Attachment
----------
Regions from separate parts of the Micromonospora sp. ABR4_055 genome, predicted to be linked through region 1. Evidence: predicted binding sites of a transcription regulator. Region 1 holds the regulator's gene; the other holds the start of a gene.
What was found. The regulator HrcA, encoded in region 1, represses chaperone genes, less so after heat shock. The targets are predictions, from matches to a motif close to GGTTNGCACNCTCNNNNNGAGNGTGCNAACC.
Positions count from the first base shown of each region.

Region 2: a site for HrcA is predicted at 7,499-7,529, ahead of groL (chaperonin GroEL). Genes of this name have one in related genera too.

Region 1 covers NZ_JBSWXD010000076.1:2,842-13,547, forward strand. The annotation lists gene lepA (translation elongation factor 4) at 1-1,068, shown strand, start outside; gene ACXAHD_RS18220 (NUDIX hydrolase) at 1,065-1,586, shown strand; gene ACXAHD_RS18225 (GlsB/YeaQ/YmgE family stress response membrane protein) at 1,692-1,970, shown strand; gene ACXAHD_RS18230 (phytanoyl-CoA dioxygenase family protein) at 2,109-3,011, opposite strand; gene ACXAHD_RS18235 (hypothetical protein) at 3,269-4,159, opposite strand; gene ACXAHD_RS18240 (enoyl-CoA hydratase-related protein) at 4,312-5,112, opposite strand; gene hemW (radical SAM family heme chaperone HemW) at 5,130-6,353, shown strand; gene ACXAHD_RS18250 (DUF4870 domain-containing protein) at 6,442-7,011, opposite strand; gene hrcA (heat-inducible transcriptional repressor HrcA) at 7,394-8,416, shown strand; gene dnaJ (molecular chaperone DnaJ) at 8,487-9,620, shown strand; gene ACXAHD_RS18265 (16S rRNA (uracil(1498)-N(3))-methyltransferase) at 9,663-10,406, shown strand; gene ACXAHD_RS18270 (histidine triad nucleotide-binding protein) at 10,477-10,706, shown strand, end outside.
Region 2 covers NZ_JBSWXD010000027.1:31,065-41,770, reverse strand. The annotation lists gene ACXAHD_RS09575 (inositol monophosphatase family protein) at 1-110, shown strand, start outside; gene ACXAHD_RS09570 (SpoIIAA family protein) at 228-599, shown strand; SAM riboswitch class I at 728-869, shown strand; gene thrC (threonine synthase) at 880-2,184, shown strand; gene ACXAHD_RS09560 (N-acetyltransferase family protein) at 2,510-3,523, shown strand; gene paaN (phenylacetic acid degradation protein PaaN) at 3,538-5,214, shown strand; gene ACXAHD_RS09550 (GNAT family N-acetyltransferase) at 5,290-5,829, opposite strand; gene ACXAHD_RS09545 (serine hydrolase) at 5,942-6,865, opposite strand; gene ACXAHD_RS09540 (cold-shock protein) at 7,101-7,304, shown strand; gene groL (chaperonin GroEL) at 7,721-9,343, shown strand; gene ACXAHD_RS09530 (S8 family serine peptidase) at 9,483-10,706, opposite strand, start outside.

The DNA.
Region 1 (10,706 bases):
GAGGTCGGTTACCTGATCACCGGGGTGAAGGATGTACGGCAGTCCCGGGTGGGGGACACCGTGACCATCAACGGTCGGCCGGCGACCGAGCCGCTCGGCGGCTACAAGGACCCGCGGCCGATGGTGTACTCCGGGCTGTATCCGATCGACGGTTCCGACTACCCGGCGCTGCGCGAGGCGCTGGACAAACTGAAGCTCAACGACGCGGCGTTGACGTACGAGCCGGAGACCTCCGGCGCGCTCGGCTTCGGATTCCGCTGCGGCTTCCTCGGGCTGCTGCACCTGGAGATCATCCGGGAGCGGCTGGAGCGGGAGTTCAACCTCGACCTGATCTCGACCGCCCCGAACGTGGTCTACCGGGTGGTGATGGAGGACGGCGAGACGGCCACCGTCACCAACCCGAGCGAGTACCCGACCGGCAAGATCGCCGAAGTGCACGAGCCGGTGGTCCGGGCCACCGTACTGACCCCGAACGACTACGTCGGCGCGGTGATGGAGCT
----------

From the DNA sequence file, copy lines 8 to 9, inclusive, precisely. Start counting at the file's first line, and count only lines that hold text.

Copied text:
Region 1 (10,706 bases):
GAGGTCGGTTACCTGATCACCGGGGTGAAGGATGTACGGCAGTCCCGGGTGGGGGACACCGTGACCATCAACGGTCGGCCGGCGACCGAGCCGCTCGGCGGCTACAAGGACCCGCGGCCGATGGTGTACTCCGGGCTGTATCCGATCGACGGTTCCGACTACCCGGCGCTGCGCGAGGCGCTGGACAAACTGAAGCTCAACGACGCGGCGTTGACGTACGAGCCGGAGACCTCCGGCGCGCTCGGCTTCGGATTCCGCTGCGGCTTCCTCGGGCTGCTGCACCTGGAGATCATCCGGGAGCGGCTGGAGCGGGAGTTCAACCTCGACCTGATCTCGACCGCCCCGAACGTGGTCTACCGGGTGGTGATGGAGGACGGCGAGACGGCCACCGTCACCAACCCGAGCGAGTACCCGACCGGCAAGATCGCCGAAGTGCACGAGCCGGTGGTCCGGGCCACCGTACTGACCCCGAACGACTACGTCGGCGCGGTGATGGAGCT